So first off, I'm using Debian sqeeze and I'm trying to make an Ubuntu 12. 04 Precise Pangolin Live USB. This is kind of a problem at the moment because debian does not have the "startup disk creator" app. So I looked through a number of debian forums and decided to try an app called unetbootin (apparently it's just about the only way I can make a live USB on Squeeze). I downloaded the iso file for 12.04, opened unetbootin and it extracted the files to the USB and everything was perfect. But when I reboot on my USB drive, the first thing on my screen is a unetbootin menu that only allows me to select "default". After I press enter it just loads a command prompt that starts with "(initramfs):" I can't figure out what I did wrong as I am a nub. Any Ideas or alternatives?

  • Did you just burn it once? Sounds like a bad burn maybe. – wojox Apr 27 '12 at 1:11
  • I tried trashing my USB and making another with the same app and .iso file. But it yielded the same result. Do you think redownloading the iso file might help? – Jiskya Apr 27 '12 at 1:15
  • Definitely worth a shot. Use a torrent maybe? There is also the dd command. – wojox Apr 27 '12 at 1:19
  • Ok, I think I'll try that. The download speed is still surprisingly slow. So it may take me awhile. – Jiskya Apr 27 '12 at 1:22
  • Yeah the servers are pretty slammed right now =) – wojox Apr 27 '12 at 1:24

You can also use dd.

First, find out what the USB drive is called with sudo fdisk -l, then unmount it, then run

sudo dd if=/path_to_iso/ubuntu-12.04-desktop-i386.iso of=/dev/sdX

the /dev/sdX part is whatever fdisk had shown, usually /dev/sdb or dev/sdc.


Here is the output of sudo fdisk -l showing my USB drive:

Disk /dev/sdc: 256 MB, 256900608 bytes
60 heads, 27 sectors/track, 309 cylinders
Units = cylinders of 1620 * 512 = 829440 bytes
Sector size (logical/physical): 512 bytes / 512 bytes
I/O size (minimum/optimal): 512 bytes / 512 bytes
Disk identifier: 0x00040358

   Device Boot      Start         End      Blocks   Id  System
/dev/sdc1   *           1         310      250879    b  W95 FAT32
Partition 1 has different physical/logical endings:
     phys=(31, 59, 27) logical=(309, 43, 18)

What we need is the device name, which in this case is /dev/sdc. You may have it designated differently,for example /dev/sdb or /dev/sdd (!/dev/sda is usually the hard drive, so don't use it!).

Lets assume that the ISO I want to write to that USB drive is in the Downloads folder in my home directory.

sudo dd if=Downloads/ubuntu-12.04-desktop-i386.iso of=/dev/sdc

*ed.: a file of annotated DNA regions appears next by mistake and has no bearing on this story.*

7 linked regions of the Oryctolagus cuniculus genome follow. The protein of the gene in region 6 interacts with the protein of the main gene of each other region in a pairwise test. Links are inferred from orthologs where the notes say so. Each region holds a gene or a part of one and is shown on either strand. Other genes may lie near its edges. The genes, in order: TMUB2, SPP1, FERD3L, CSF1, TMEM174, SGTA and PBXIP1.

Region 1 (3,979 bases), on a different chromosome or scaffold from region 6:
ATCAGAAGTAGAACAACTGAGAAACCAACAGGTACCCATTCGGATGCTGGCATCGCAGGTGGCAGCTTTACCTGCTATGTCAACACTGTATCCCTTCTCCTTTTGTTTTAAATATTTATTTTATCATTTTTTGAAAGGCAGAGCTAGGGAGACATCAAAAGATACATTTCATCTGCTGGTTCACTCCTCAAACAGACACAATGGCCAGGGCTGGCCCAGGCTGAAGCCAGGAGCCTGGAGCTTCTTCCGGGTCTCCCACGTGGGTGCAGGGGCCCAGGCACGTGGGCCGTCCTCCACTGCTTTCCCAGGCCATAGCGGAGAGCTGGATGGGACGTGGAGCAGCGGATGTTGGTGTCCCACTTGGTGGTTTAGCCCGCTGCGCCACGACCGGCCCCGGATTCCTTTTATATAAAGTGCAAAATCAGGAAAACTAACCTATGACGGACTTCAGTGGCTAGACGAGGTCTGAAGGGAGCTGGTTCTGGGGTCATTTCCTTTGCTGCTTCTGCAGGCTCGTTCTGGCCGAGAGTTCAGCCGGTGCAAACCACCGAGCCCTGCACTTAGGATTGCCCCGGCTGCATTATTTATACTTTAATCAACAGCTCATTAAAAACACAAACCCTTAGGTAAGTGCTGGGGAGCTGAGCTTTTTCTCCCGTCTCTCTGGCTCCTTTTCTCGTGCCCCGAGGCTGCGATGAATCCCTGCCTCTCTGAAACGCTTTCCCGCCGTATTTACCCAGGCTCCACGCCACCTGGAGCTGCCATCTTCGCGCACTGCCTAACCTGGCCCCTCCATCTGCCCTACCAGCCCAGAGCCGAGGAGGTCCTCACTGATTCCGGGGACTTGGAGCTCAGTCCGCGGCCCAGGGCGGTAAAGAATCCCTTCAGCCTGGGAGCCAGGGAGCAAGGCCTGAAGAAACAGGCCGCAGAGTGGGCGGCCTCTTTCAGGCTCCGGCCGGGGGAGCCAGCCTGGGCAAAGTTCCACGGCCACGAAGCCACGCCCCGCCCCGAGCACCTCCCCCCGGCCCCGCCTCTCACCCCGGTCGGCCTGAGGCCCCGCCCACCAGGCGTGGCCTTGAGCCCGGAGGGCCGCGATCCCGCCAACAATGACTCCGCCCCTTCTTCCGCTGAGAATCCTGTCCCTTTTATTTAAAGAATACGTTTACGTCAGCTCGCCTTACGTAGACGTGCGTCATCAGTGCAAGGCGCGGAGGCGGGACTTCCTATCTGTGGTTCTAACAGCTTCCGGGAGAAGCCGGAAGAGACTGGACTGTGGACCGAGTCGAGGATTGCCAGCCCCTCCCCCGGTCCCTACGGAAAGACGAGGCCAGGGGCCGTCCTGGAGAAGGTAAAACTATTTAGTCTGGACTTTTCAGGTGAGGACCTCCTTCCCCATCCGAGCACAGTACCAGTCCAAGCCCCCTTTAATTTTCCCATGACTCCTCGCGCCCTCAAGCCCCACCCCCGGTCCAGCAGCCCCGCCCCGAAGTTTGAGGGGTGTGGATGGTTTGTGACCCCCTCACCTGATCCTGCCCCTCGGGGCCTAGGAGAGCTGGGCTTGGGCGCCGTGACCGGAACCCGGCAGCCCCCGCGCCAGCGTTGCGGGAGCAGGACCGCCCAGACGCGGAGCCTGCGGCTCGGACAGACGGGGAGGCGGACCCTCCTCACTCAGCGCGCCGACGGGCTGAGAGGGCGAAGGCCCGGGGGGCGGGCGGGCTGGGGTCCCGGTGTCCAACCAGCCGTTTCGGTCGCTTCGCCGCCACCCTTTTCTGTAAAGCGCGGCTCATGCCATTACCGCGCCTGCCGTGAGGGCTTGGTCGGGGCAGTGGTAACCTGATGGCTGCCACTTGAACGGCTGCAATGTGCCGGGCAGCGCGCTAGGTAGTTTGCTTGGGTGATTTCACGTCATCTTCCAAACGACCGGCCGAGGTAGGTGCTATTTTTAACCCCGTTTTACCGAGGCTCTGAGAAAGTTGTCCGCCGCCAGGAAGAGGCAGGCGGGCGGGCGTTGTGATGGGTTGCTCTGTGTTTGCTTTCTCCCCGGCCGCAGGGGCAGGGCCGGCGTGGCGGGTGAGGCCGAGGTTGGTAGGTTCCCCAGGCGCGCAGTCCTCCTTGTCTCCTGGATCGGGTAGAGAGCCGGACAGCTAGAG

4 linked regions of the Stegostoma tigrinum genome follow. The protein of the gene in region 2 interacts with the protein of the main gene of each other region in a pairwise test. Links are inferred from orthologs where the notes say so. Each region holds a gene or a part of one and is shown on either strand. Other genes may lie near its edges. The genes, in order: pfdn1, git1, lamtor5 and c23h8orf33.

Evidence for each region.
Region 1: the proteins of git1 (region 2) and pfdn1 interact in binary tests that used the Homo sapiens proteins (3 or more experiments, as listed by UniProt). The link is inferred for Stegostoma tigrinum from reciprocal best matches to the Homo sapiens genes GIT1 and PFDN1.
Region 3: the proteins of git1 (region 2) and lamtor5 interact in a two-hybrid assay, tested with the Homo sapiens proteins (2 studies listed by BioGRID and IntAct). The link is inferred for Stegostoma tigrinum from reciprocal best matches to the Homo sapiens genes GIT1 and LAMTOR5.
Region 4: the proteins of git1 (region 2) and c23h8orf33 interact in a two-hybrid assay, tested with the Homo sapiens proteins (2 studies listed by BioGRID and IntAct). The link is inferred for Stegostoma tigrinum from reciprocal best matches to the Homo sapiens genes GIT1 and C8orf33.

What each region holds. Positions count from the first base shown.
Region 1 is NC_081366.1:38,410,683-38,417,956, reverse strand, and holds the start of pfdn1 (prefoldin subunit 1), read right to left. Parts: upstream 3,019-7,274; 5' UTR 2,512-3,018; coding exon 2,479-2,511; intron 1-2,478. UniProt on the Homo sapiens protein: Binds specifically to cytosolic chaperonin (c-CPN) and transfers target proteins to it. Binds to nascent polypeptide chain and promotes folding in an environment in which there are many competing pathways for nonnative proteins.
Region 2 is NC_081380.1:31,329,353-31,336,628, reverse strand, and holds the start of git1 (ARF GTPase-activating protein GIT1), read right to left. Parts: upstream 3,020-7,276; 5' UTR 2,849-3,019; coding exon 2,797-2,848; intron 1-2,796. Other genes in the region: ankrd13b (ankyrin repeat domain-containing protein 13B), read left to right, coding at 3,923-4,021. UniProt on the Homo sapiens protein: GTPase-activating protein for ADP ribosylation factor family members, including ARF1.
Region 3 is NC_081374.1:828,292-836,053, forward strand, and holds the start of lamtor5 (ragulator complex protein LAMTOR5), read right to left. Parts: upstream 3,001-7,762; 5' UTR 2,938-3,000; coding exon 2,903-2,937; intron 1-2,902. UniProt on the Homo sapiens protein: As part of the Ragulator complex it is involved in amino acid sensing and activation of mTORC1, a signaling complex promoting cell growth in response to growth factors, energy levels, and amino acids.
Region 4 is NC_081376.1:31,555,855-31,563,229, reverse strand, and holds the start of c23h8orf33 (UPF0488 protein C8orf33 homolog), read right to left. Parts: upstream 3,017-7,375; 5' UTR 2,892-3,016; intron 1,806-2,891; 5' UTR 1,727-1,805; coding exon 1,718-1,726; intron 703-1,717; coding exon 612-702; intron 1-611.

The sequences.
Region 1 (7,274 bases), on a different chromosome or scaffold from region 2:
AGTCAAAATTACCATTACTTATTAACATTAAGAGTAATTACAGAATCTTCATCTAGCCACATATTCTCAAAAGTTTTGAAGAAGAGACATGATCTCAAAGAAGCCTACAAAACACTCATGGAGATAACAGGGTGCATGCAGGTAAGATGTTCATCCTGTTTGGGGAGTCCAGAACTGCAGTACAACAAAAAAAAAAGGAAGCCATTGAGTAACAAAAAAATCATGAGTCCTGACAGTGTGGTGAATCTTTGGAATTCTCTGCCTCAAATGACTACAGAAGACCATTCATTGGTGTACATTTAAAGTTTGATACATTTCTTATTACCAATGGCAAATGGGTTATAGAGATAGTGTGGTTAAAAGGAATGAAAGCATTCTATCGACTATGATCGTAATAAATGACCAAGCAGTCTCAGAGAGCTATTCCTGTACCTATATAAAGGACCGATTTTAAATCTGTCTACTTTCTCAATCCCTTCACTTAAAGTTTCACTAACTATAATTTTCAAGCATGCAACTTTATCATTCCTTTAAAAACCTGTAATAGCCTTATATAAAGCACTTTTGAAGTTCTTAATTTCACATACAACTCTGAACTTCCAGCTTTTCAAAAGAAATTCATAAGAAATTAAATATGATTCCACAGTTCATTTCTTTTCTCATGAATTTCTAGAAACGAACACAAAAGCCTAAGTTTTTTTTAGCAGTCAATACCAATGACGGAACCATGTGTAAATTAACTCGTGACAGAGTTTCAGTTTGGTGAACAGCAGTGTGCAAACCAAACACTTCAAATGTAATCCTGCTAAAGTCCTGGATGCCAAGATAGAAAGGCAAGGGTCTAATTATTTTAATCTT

The command will write the contents of the ISO image to the USB device.

  • Forgive me, but I am extremely new to such commands. However, I did do it. I'm not sure if it was successful, though. Here was my output: ~$ sudo dd if=Downloads/ubuntu-12.04-desktop-i386.iso of=/dev/sdc2 [sudo] password for user: 1436248+0 records in 1436248+0 records out 735358976 bytes (735 MB) copied, 197.827 s, 3.7 MB/s ~$ I feel really dumb asking this, but what specifically did that command do? – Jiskya Apr 27 '12 at 2:11
  • If you post the output of sudo fdisk -l and the ISO location, we can tell you exactly what to type. Be careful though, the command is destructive. – mikewhatever Apr 27 '12 at 2:19
  • My USB was called, '/dev/sdc2'. But after that dd command, it's changed to '/dev/sdb2'. And the Iso locations is in my 'Downloads' Directory. – Jiskya Apr 27 '12 at 2:28
  • Right, so /dev/sdc2 is a partition, use /dev/sdc or /dev/sdb, whatever is correct at the moment. – mikewhatever Apr 27 '12 at 2:32
  • Grant, you asked what that command did. It is a bit copying utility. It wrote your cd completely to the usb, and now your usb should mount with mount /dev/sdb /mnt/temp (If /dev/sdb is your device, otherwise it might take /dev/sdb2 or something along those lines, and if /mnt/temp exists. ) It should mount as ISO9660, which is read only, and not good for a usb, if you intend on writing anything to that partition. – darkdragn Apr 27 '12 at 3:05

Umm, a dd copy is probably the worst idea for booting a livecd from a usb drive. In all seriousness, unetbootin probably just isn't keeping up with the casper scripts update, and forgot a line in the boot list. If you give unetbootin one more chance, but when it's done mount the partition it used, and go into the syslinux folder. Look for a syslinux.cfg, and look for the entry list that starts with LABEL default. On the append line, make sure it has boot=casper and cdrom-detect/try-usb=true. Without those two lines, it will not boot.

(Ex. APPEND initrd=initrd.img boot=casper cdrom-detect/try-usb=true ro splash --)

Your Answer

By clicking “Post Your Answer”, you agree to our terms of service, privacy policy and cookie policy

Not the answer you're looking for? Browse other questions tagged or ask your own question.